Treaty of Versailles: How Communication with Intentions of Peace Led to World War II and a Genocidal Dictatorship
ARTICLES OF PEACE
"Treaty Signed; War Over," Evening World, 1919
"Treaty of Versailles Front," Museum of Australian Democracy, 1919
The Big Three composed the Treaty of Versailles after almost a year of negotiations. When concluded, the treaty formed the League of Nations, a world organization to prevent war among countries. Germany was shocked by the vindictive communication in the Treaty, especially in articles 119, 160, 231, and 232.
"Those who sign this treaty, will sign the death sentence of many millions of German men, women and children." - Brockdorff-Rantzau, German Delegatate at Versailles (1919)
Covenant of the League of Nations
President Wilson’s idealistic dream of a new world order revolved around the League of Nations. Based on his Fourteen Points, the League was to be, “a general association of nations must be formed under specific covenants for the purpose of affording mutual guarantees of political independence and territorial integrity to great and small states alike.” The covenant of the League stated, “any war or threat of war, whether immediately affecting any of the Members of the League or not, is hereby declared a matter of concern to the whole League, and the League shall take any action that may be deemed wise and effectual to safeguard the peace of nations.” (Clemenceau, Lloyd George, and Wilson 1919, Covenant of the League of Nations)
"Wilson and League of Nations Cartoon," Heritage Images, 1919
Its function was to prevent wars and provide a communication system to resolve international disputes.
"Germany's Territory Losses in Europe," United States Holocaust Memorial Museum, circa 2000
Article 119 stripped Germany of its colonies. Before WWI, a European power required colonial possession; Germany met those requirements, holding a dominant position in the world. However, this article's communication, “Germany renounces in favor of [the Allies] all her rights and titles over her oversea possessions,” (Clemenceau, Lloyd George, and Wilson 1919, Article 119) ended German dominance, letting France and Britain dominate. Other articles took parts of Germany’s land in Europe, crippling Germany.
"Comparing Germany's Strength to Surroundings," Alpha History, 1919
Article 160 reduced Germany’s army from 1.9 million soldiers to 100,000 volunteers and ordered the military, "[...] shall be devoted exclusively to the maintenance of order within the territory and to the control of the frontiers..." (Clemenceau, Lloyd George, and Wilson 1919, Article 160) This article communicated terms, requiring Germany not to fight again; benefiting those fearing Germany, including France.
To justify reparations, the Allies included Article 231, known as the “War-Guilt Clause.” The article communicated “[Germany] will make compensation for all damage done to the civilian population of [the Allies] and to their property during the period of the belligerency of each as an Allied or Associated Power against Germany by such aggression by land, by sea and from the air, and in general all damage…" (Clemenceau, Lloyd George, and Wilson 1919, Article 231)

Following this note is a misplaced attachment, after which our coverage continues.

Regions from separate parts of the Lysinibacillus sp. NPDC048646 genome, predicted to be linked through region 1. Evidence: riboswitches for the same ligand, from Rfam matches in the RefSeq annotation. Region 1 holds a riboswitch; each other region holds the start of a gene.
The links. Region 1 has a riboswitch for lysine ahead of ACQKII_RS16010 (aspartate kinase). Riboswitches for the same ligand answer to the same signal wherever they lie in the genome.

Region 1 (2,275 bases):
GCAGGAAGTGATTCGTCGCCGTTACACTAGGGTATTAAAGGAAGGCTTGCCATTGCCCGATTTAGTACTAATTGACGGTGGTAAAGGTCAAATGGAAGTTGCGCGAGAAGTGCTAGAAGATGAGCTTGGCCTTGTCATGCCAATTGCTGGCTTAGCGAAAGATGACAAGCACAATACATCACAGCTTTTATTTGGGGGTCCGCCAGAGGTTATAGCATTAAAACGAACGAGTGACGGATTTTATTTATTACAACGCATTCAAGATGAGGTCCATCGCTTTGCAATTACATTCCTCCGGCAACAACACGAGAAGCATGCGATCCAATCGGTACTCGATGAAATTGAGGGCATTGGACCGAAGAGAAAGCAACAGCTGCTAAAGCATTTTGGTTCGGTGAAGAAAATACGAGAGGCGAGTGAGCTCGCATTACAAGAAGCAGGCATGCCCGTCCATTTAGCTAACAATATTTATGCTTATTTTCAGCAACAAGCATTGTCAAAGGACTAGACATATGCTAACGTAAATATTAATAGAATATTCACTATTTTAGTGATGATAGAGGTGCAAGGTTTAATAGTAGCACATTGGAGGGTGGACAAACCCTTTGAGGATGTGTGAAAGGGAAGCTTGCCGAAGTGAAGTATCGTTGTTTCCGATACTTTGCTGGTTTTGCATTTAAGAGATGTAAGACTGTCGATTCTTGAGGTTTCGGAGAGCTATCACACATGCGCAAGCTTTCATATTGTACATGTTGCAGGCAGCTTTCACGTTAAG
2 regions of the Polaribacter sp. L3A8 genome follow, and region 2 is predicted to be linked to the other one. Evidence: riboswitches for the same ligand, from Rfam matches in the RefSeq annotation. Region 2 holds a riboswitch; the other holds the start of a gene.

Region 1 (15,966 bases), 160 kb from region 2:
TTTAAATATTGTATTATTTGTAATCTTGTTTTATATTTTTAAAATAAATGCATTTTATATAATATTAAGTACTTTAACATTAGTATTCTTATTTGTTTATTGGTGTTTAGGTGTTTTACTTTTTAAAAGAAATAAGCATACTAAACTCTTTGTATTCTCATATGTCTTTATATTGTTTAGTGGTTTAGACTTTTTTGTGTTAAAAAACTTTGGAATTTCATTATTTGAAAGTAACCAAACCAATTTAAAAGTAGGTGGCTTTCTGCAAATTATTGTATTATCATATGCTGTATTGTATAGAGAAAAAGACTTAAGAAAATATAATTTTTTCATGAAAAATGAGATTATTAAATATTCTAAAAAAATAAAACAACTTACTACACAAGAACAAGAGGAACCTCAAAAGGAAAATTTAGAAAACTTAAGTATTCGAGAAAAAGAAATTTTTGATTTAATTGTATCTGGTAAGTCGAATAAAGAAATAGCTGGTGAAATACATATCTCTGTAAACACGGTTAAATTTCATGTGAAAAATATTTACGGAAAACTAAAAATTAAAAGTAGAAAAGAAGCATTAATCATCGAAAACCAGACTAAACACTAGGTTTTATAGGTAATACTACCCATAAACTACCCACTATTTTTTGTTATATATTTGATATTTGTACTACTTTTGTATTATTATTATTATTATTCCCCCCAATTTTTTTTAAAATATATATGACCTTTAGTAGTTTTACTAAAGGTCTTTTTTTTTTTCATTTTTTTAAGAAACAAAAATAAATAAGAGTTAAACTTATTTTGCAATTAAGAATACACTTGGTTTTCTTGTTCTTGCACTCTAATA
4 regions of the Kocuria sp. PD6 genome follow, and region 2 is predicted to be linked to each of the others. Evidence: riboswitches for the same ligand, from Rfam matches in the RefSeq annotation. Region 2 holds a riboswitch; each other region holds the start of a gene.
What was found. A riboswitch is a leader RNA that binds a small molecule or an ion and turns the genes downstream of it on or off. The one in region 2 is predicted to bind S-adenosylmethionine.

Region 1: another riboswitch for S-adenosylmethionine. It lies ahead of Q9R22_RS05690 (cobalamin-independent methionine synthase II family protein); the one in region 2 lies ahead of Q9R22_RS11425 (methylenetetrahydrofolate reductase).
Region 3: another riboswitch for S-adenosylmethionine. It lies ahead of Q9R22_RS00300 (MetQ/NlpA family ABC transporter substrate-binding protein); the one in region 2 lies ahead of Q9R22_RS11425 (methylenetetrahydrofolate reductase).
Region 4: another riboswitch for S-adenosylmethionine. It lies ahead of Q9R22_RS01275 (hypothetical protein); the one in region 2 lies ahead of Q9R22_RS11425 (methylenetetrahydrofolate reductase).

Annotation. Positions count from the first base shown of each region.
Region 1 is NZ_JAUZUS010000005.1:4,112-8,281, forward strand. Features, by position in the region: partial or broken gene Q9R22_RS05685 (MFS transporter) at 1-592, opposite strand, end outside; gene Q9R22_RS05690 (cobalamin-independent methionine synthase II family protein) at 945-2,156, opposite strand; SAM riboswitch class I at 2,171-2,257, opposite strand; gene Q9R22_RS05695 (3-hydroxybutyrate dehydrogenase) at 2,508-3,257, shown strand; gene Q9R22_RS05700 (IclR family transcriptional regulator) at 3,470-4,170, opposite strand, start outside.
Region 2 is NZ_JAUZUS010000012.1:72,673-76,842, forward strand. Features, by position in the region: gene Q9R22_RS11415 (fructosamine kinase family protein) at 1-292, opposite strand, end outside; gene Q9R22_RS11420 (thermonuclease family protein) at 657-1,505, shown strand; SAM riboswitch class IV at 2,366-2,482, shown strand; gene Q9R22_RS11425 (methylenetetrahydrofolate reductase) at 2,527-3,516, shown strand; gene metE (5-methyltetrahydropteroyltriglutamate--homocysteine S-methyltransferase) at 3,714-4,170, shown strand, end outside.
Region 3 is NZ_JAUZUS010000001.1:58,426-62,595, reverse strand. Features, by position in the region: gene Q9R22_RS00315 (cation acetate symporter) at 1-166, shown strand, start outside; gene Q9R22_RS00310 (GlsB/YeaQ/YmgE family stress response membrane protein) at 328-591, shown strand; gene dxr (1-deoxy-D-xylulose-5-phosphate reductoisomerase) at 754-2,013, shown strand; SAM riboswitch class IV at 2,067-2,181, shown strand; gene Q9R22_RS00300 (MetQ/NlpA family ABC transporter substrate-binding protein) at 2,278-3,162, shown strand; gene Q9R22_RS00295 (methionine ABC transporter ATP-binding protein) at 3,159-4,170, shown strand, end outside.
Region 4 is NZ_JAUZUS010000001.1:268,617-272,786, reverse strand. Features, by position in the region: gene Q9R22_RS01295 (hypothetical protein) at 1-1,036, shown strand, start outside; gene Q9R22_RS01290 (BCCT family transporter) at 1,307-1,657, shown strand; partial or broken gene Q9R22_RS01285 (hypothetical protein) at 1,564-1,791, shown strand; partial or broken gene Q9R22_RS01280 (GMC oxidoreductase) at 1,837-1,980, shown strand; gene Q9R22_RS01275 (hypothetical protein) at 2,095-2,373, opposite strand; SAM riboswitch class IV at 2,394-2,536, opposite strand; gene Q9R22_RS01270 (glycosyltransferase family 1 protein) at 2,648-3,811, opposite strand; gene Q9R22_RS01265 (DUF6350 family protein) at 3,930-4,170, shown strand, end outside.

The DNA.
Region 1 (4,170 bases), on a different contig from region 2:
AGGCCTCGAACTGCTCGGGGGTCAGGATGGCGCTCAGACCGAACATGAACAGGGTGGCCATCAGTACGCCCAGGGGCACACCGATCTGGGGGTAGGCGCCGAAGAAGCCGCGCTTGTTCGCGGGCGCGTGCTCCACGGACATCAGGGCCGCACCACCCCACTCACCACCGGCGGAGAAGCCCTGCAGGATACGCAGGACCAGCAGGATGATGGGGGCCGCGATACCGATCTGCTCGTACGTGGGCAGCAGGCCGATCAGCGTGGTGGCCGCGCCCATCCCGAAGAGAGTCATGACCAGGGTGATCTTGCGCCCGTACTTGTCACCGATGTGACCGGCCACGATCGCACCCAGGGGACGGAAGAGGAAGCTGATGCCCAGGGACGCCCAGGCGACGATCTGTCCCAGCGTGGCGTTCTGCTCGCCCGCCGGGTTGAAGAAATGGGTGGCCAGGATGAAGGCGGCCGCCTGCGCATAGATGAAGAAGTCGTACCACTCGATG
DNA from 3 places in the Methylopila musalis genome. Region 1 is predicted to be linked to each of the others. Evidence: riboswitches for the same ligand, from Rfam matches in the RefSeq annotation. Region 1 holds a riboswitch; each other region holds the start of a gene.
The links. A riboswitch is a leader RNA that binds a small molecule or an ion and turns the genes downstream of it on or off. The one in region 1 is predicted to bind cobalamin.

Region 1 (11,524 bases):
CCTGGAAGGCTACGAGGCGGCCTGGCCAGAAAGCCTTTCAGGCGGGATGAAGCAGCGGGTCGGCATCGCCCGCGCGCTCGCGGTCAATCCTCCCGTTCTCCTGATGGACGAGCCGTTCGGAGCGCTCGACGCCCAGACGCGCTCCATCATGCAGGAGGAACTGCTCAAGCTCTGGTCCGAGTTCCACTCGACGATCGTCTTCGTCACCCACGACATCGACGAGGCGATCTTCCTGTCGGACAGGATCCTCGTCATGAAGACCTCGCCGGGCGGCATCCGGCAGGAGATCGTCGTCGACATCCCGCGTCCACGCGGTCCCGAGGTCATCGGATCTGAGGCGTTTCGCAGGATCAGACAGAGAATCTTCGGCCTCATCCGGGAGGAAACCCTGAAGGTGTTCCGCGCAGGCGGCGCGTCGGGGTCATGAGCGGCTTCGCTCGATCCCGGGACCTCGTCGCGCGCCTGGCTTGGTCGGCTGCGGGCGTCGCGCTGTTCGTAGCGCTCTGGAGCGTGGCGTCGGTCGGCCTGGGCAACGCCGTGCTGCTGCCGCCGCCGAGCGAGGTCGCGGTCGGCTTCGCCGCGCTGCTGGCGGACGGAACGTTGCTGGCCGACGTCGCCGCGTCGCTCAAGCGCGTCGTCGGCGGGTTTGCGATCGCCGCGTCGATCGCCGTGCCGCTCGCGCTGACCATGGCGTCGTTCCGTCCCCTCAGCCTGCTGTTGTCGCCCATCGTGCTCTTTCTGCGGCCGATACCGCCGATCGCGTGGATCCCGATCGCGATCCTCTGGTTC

This article demanded reparations; however, Germany saw it dishonorable. In article 232, the Allies demanded Germany, “[...] Germany accepts the responsibility of Germany and her allies for causing all the loss and damage to which [the Allies] have been subjected as a consequence of the war imposed upon them by the aggression of Germany and her allies...” (Clemenceau, Lloyd George, and Wilson 1919, Article 232) to pay reparations of 132 billion German marks ($33 Billion).
The treaty outraged Germany, who trusted Wilson's Fourteen Points for peace. A German delegate, Brockdorff-Rantzau, stated, “this fat volume was quite unnecessary. They could have expressed the whole thing more simply in one clause–Germany renounces its existence.” (Brockdorff-Rantzau 1919)
Germany wanted revision of peace terms; however, They were ignored. The Allies feared violence since WWI was not officially over. By June 28, 1919, Germany was coerced into signing the treaty under Allies’ invasion threat.
"Treaty of Versailles Terms Interview," Discovery UK, 2019
"Seein' Things," Brooklyn Eagle, 1919
Before taking effect, the treaty needed signatory states’ ratification. A US problem was Congress not seeing the treaty as important as President Wilson expected. Article X of the covenant, “the Members of the League undertake to respect and preserve as against external aggression the territorial integrity and existing political independence of all Members of the League. In case of any such aggression or in case of any threat or danger of such aggression the Council shall advise upon the means by which this obligation shall be fulfilled,” (Clemenceau, Lloyd George, and Wilson 1919, Covenant of the League of Nations) got the US to fear future wars and demand revision.
Strength of rejection increased, but President Wilson wanted the League to remain unchanged and sought support, “For, I tell you, my fellow citizens, I can predict with absolute certainty that within another generation there will be another world war if the nations of the world do not concert the method by which to prevent it.” However, Congress overturned Wilson’s League and Treaty. This meant the League’s communication efforts were already impaired by the rejection of the creator, the US.